Saturday 24 July 2021
Who should have a vote on independence,
Well another week in and a busy one at that, with expansion plans in the vehicle repair side of the business reaching new heights and another step in the direction of electric vehicles, which seems the inevitable rout the industry is taking. I must admit though, that I am surprised that hydrogen is not more to the fore as an alternative fuel.
Who should vote on a countries independence
A thorny question for Scottish people but, I would suggest, not one that should be, and for various reasons.
Firstly ” a thorny question for Scottish people”, exactly, “for Scottish people” is the optimum phrase. If indeed it is decided in the first place that Scotland is not already independent then surely a country’s destiny should be decided by the people who carry the name of the country and that is Scottish people, people born in Scotland and not people who for various reasons at that specific time, happen to live in the country.
Can you imagine a football club for instance who would hold their annual general meeting on a match day and invite all the spectators to vote on resolutions simply because they happened to be in the ground on the day? No, of course not that would be ridiculous, not least for the simple reason that around half the people there would not be supporters of the club and would have allegiances elsewhere.
So why would a country, lets say a colony, of a larger or more powerful country allow the colonisers to actually have a vote on whether that country became free of the coloniser ?
That scenario is obviously ridiculous, isn’t it? It would be like India allowing the occupying British army to have a vote on whether Britain was to lose a major asset, wouldn’t it? Well guess what? That is exactly what Scotland did in 2014.
We assumed ( for some strange reason) the mantel of a colony, decided that we were not independent and allowed citizens of the colonizing country, to vote on whether we became independent. Guess what ? they didn’t and we lost the referendum.
Now, there was other reasons why we lost the referendum and one of them was that the colonising power , contrary to the UN declaration of self determination and de-colonisation of territories and countries, actually participated in the debate on the side of the no campaign. It should be noted that despite the SNP virtually accepting the status of Scotland as being a colony, by virtue of the fact that they saw the reason to hold a referendum in the first place, they did not object to the UK involving itself in the no campaign!
Ok, so, what should have happened? Well, I would suggest that Scotland is already an independent country, all be it, tied in various ways by agreement to a union, negotiated in 1707. None of these ways as far as I can see was to forfeit our independence, in fact the Scottish parliament was only suspended and not abolished.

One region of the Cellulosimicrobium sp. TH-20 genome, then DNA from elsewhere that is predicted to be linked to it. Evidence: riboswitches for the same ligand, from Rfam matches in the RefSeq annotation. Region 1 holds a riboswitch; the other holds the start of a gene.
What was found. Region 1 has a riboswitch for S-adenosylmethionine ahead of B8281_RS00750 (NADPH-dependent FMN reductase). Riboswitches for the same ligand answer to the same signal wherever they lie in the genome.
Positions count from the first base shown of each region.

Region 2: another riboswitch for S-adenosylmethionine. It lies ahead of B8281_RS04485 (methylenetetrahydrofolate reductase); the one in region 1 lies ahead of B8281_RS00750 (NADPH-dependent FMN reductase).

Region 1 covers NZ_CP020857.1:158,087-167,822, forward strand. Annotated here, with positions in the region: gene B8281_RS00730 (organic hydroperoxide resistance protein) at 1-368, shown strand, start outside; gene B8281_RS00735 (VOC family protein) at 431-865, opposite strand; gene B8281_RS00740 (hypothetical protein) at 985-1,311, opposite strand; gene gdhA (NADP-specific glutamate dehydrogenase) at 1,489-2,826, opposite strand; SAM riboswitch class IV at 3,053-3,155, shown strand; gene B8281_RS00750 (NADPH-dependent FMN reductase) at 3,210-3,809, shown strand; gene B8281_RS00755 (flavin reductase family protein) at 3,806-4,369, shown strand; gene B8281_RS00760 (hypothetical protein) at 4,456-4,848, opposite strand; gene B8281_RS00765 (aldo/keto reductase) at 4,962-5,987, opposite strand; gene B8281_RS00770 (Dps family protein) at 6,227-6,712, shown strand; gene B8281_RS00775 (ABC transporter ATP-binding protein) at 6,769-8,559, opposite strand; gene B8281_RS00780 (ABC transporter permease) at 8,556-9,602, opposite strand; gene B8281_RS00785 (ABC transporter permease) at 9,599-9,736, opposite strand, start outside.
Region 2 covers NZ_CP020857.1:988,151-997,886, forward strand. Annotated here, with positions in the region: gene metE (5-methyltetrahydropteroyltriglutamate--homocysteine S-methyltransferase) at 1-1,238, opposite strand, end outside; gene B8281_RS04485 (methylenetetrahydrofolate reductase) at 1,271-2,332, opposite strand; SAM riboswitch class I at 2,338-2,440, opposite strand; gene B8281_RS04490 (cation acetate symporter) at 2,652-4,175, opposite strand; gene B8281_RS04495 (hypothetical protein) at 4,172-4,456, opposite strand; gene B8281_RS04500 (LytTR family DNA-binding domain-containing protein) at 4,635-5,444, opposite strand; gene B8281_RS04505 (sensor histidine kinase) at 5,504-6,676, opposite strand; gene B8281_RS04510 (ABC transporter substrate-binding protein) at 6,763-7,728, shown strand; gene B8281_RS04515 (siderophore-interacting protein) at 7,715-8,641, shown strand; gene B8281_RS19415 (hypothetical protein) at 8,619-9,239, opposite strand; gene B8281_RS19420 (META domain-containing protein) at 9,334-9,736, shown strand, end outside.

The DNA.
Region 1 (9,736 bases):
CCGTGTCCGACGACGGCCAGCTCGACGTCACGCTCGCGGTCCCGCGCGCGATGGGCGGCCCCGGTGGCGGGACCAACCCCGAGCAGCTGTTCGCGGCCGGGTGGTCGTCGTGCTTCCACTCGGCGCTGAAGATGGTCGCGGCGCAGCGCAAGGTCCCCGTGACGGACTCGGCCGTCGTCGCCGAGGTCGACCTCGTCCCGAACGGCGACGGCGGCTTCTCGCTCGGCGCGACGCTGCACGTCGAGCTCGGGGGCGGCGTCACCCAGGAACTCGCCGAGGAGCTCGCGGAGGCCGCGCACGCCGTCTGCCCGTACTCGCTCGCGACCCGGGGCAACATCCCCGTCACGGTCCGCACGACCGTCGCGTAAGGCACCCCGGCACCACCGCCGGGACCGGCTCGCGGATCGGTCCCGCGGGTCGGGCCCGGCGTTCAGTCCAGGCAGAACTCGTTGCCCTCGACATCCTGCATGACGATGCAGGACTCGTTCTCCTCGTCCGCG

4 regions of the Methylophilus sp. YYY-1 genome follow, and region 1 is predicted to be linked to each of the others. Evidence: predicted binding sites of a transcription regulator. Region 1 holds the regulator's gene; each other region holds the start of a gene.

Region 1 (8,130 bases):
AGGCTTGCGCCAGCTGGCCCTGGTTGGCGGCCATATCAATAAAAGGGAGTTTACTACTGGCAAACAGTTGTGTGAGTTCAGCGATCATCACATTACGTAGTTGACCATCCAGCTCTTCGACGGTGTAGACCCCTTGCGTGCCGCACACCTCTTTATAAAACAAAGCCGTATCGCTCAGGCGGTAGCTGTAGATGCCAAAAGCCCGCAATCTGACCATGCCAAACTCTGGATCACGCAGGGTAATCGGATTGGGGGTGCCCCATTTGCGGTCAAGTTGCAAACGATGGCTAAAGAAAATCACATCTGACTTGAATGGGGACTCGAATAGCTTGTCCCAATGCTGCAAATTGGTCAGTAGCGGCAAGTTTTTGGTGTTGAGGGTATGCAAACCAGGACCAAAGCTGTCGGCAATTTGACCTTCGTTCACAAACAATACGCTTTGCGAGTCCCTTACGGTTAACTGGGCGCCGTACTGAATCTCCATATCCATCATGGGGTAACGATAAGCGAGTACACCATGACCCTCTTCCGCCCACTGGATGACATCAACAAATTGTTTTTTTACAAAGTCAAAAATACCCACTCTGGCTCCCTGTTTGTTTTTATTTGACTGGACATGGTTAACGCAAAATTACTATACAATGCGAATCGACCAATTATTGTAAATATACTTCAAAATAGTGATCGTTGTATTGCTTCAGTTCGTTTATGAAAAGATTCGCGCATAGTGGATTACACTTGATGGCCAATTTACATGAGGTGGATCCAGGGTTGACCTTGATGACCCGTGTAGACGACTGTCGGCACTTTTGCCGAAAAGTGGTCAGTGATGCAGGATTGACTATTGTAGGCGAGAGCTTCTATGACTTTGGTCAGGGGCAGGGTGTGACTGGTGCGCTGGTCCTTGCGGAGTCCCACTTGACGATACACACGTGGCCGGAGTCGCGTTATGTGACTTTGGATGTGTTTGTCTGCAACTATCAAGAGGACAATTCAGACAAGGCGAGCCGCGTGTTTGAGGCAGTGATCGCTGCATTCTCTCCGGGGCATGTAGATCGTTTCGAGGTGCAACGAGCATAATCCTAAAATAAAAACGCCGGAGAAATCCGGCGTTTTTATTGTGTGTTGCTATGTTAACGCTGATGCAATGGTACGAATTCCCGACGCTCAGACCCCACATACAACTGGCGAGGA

It is a long time since I actually read the Act of Union but as far as I remember it contains a clause that allows either party to relinquish their membership should their respective peoples wish this to happen.
Lets therfore assume we are not a colony, but ( up to now) a willing partner in a union, similar to the EU, as we were until 2016 where we voted to leave, or to be more precise, England voted to leave taking an unwilling Scotland with it. And let us assume that a goodly number of Scots wish to leave this voluntary union ( which they do). So what is the procedure?
Well it is in effect the same whether we are a colony or already an independent country and the first move is exactly the same. We ascertain the will of the people, which can be done in a number of ways. It can be done by a referendum and this is one of the more unusual ways that countries become independent, or it can be done through elected representatives deciding that they have been elected on the basis of attaining independence or dissolving the union., This is by far the most common method that countries have used to attain self determination.
At the present time we have a huge Scottish majority in the Westminster parliament which would very easily facilitate either a declaration of independence or a dissolution of the union.
The only imponderable, is why the SNP refuse to do this.
Going back to the last Scottish election in May and the emergence of the new party Alba, led by the former first minister Alex Salmond, it would appear that he had much the same idea as I have just been explaining and have been doing since 2015 and that is using an election to ascertain the will of the people and thereafter ( assuming the will expressed was to achieve self determination ) begin negotiations on the split of assets and liabilities.
This sent Nicola Sturgeon into a fit of panic, bringing out a tirade of vicious criticism, castigation and denunciation, together with what seemed a denunciation of the justice system in Scotland in connection with an innocent man. She insisted on the both votes for the SNP which had already been proved to facilitate the unnecessary election of numerous unionist members in the elections in 2016, to once again be the policy, instead of allowing the second vote to go to Alba thereby allowing a super majority in the Scottish parliament which would have facilitated the commencement of negotiations allowing Scotland to leave the union and become independent in all ways.
Make no mistake about it , the one person who blocked that situation was Nicola Sturgeon.
The one person that must be removed from her present position to allow self determination for Scotland is Nicola Sturgeon.
So now to look forward this evening to a nice pint of beer in my favorite hostelry, Mennies.
to all my friends the World over, have a good and safe weekend